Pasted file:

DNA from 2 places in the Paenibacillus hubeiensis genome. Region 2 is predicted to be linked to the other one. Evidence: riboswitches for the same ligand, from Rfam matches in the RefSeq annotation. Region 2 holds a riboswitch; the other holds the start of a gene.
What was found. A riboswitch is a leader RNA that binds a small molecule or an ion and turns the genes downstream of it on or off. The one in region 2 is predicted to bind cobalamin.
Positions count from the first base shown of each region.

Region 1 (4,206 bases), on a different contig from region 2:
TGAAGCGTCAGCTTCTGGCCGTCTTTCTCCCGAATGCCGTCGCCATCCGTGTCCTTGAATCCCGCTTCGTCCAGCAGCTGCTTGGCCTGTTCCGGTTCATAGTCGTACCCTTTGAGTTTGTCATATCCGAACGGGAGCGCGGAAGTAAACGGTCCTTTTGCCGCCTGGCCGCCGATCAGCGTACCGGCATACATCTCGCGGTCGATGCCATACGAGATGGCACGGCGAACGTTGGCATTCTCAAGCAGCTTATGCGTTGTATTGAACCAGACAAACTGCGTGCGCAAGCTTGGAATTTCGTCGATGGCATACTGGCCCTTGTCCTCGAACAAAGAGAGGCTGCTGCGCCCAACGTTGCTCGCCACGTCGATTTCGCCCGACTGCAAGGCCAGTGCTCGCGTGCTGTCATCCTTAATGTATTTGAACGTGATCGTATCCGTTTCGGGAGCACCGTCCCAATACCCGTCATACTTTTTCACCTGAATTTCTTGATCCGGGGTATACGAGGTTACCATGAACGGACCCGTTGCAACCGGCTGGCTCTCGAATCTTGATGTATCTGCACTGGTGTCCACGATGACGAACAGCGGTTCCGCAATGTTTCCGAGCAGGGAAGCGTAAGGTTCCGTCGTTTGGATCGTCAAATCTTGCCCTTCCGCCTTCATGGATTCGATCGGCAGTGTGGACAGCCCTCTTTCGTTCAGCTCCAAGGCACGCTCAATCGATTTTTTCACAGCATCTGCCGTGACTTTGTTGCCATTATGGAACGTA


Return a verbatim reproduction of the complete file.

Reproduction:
DNA from 2 places in the Paenibacillus hubeiensis genome. Region 2 is predicted to be linked to the other one. Evidence: riboswitches for the same ligand, from Rfam matches in the RefSeq annotation. Region 2 holds a riboswitch; the other holds the start of a gene.
What was found. A riboswitch is a leader RNA that binds a small molecule or an ion and turns the genes downstream of it on or off. The one in region 2 is predicted to bind cobalamin.
Positions count from the first base shown of each region.

Region 1 (4,206 bases), on a different contig from region 2:
TGAAGCGTCAGCTTCTGGCCGTCTTTCTCCCGAATGCCGTCGCCATCCGTGTCCTTGAATCCCGCTTCGTCCAGCAGCTGCTTGGCCTGTTCCGGTTCATAGTCGTACCCTTTGAGTTTGTCATATCCGAACGGGAGCGCGGAAGTAAACGGTCCTTTTGCCGCCTGGCCGCCGATCAGCGTACCGGCATACATCTCGCGGTCGATGCCATACGAGATGGCACGGCGAACGTTGGCATTCTCAAGCAGCTTATGCGTTGTATTGAACCAGACAAACTGCGTGCGCAAGCTTGGAATTTCGTCGATGGCATACTGGCCCTTGTCCTCGAACAAAGAGAGGCTGCTGCGCCCAACGTTGCTCGCCACGTCGATTTCGCCCGACTGCAAGGCCAGTGCTCGCGTGCTGTCATCCTTAATGTATTTGAACGTGATCGTATCCGTTTCGGGAGCACCGTCCCAATACCCGTCATACTTTTTCACCTGAATTTCTTGATCCGGGGTATACGAGGTTACCATGAACGGACCCGTTGCAACCGGCTGGCTCTCGAATCTTGATGTATCTGCACTGGTGTCCACGATGACGAACAGCGGTTCCGCAATGTTTCCGAGCAGGGAAGCGTAAGGTTCCGTCGTTTGGATCGTCAAATCTTGCCCTTCCGCCTTCATGGATTCGATCGGCAGTGTGGACAGCCCTCTTTCGTTCAGCTCCAAGGCACGCTCAATCGATTTTTTCACAGCATCTGCCGTGACTTTGTTGCCATTATGGAACGTA